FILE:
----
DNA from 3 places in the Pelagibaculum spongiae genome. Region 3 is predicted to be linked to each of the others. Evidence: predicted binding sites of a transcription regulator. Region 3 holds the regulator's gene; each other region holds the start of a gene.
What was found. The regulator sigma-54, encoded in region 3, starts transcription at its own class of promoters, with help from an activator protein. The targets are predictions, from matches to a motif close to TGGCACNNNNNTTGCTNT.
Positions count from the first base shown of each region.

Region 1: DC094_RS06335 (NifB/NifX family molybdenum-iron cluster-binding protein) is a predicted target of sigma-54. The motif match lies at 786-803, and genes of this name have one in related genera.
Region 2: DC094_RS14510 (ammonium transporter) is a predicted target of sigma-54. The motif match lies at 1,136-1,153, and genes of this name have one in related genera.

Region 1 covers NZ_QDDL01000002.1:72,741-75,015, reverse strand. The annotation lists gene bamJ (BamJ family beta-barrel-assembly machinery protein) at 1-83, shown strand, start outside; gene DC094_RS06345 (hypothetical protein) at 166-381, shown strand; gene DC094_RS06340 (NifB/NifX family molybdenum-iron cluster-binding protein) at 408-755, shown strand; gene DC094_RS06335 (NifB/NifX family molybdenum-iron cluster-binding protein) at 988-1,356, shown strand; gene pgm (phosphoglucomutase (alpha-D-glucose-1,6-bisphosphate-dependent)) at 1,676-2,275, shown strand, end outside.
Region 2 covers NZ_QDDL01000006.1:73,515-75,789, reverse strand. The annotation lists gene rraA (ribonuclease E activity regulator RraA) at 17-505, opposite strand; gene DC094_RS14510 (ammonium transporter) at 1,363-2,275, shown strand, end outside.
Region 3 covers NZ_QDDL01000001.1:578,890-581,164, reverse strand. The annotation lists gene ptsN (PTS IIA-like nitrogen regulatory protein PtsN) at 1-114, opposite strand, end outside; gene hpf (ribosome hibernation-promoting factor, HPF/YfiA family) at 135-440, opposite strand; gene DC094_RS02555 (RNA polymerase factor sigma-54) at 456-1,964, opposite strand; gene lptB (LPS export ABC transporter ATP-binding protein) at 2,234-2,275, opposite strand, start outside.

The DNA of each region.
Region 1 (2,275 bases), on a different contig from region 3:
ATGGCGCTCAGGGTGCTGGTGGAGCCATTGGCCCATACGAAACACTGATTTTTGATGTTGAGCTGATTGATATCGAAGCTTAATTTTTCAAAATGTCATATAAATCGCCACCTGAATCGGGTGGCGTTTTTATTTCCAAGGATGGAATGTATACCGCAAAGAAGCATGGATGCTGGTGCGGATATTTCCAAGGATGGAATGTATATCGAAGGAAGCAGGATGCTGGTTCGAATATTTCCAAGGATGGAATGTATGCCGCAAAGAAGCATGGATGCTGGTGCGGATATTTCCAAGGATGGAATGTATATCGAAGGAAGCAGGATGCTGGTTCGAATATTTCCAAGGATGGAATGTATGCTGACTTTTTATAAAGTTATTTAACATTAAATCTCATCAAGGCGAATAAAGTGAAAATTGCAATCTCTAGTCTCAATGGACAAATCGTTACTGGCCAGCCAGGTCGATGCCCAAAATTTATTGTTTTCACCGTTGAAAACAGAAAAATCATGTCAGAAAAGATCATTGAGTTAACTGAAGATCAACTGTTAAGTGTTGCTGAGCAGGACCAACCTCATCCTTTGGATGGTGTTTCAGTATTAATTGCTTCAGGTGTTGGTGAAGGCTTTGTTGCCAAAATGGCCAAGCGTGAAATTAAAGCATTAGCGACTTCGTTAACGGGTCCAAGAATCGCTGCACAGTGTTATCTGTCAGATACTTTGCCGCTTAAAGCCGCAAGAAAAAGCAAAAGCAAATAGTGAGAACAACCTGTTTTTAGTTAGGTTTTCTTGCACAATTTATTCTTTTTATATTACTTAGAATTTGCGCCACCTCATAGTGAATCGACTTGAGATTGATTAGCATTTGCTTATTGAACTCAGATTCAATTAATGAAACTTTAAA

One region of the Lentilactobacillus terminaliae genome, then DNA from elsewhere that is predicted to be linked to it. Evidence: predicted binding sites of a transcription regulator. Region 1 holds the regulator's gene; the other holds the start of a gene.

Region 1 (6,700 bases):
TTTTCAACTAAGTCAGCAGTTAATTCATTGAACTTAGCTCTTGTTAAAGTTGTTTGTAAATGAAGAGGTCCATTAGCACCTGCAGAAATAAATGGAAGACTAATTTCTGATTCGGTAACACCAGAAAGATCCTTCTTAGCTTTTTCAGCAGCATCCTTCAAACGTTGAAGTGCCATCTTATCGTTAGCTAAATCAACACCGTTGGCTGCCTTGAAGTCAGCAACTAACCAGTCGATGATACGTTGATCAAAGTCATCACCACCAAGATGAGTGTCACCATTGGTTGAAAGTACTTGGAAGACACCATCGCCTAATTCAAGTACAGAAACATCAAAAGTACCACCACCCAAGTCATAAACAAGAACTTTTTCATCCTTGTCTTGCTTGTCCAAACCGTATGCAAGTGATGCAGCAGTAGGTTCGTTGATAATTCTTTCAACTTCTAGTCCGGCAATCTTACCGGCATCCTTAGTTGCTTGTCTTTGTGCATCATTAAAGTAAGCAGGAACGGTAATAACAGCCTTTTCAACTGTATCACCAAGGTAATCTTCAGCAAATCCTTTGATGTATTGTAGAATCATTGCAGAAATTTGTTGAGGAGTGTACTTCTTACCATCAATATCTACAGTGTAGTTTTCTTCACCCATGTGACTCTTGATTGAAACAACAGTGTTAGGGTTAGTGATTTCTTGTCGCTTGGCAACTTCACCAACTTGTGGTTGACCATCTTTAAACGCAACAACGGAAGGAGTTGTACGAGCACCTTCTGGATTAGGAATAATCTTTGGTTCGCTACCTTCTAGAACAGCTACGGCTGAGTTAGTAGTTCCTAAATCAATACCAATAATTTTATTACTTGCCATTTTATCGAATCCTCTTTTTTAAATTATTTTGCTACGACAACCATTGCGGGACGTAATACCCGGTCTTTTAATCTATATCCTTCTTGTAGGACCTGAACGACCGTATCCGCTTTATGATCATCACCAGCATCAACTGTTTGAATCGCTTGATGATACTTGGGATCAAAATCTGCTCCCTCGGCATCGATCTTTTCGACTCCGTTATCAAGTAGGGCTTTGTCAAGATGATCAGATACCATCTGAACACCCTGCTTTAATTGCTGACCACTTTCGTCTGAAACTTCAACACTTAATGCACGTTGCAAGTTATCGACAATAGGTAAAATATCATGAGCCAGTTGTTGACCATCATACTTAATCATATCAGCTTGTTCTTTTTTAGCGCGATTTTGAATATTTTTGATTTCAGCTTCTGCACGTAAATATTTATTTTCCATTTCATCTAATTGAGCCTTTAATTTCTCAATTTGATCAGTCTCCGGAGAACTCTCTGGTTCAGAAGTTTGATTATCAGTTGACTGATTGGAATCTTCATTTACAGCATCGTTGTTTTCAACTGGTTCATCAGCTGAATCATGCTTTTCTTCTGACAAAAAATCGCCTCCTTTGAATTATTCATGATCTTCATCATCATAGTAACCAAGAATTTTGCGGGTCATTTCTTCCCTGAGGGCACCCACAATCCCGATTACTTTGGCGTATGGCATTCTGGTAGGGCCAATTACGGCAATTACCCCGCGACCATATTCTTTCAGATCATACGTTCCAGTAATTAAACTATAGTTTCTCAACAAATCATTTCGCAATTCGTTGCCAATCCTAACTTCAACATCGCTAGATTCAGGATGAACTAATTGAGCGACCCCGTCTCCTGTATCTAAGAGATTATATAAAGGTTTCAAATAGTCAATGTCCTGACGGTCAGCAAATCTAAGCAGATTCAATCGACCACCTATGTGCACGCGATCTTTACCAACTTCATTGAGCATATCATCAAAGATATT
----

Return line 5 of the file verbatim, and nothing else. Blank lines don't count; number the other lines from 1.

Region 2: DC094_RS14510 (ammonium transporter) is a predicted target of sigma-54. The motif match lies at 1,136-1,153, and genes of this name have one in related genera.